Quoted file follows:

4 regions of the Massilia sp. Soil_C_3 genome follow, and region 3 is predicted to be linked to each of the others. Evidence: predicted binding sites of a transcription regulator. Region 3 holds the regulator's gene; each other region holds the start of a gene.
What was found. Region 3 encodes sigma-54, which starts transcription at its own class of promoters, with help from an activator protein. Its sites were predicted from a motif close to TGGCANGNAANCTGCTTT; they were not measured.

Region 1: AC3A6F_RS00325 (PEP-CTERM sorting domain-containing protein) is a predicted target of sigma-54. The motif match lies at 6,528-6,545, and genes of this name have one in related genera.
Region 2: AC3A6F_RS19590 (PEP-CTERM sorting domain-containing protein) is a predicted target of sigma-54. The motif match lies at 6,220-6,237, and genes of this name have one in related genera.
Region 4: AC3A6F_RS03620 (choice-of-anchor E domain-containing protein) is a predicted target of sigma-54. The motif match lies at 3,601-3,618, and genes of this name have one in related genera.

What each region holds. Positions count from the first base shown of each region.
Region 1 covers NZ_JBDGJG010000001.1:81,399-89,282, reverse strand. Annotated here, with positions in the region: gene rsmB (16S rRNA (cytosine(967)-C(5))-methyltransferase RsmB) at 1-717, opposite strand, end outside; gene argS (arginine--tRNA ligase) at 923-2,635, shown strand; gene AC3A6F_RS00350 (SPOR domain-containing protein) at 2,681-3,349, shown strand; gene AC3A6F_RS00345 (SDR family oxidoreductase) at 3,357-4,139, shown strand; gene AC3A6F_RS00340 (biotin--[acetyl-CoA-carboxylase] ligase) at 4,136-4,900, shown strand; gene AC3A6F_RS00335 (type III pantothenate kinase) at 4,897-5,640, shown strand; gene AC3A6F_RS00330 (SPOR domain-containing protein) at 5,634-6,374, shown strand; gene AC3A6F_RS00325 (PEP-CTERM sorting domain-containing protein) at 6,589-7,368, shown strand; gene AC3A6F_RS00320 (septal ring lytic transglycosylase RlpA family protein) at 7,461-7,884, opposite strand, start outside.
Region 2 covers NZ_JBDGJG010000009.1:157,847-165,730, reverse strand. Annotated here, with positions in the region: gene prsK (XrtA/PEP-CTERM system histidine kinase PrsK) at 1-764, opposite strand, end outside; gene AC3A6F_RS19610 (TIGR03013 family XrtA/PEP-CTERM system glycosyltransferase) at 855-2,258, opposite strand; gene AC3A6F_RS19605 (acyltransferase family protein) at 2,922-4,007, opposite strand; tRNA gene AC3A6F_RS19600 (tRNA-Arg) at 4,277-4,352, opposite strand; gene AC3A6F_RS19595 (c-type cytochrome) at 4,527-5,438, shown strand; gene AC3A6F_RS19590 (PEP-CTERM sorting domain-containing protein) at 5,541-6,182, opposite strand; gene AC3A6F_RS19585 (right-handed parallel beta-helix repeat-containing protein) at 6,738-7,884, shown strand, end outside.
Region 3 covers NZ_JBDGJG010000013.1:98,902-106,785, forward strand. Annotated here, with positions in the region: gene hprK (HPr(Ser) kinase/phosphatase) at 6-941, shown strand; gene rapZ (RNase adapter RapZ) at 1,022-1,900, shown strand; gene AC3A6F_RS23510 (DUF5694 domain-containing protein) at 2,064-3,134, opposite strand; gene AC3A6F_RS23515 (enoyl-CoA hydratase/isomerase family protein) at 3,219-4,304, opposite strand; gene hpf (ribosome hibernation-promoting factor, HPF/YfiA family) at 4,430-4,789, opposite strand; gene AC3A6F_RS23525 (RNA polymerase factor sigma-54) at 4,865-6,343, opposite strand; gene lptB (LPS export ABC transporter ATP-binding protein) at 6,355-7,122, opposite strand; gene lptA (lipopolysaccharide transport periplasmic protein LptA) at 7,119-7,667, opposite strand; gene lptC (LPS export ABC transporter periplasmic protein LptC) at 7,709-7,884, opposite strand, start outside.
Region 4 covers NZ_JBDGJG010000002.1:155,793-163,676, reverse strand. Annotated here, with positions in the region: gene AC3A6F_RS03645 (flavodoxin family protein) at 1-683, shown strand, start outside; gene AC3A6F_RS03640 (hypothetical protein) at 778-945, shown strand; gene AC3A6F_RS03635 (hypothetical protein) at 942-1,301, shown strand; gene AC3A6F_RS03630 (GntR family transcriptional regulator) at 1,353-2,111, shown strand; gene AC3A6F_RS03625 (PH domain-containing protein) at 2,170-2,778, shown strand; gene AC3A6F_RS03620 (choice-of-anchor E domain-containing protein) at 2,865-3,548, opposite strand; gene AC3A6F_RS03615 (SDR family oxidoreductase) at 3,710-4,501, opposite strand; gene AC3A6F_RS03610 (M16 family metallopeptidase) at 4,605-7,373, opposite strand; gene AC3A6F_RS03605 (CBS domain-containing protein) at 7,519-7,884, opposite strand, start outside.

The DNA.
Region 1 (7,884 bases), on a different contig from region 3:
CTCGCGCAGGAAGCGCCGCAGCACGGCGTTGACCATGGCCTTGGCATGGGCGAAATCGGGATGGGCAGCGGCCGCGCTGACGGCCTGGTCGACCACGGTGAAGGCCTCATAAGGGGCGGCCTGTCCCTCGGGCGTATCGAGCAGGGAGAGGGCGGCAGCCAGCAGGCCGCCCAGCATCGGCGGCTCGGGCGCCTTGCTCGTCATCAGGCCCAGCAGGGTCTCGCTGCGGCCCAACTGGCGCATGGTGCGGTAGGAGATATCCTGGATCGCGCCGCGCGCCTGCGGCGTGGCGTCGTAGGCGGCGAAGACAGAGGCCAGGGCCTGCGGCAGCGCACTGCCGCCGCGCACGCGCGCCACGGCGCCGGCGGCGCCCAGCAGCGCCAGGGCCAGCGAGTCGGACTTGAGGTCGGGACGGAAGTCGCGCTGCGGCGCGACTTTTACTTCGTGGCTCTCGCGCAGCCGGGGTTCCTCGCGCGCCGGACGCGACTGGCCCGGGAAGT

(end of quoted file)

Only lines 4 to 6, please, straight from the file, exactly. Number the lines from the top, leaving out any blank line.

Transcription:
Region 2: AC3A6F_RS19590 (PEP-CTERM sorting domain-containing protein) is a predicted target of sigma-54. The motif match lies at 6,220-6,237, and genes of this name have one in related genera.
Region 4: AC3A6F_RS03620 (choice-of-anchor E domain-containing protein) is a predicted target of sigma-54. The motif match lies at 3,601-3,618, and genes of this name have one in related genera.

What each region holds. Positions count from the first base shown of each region.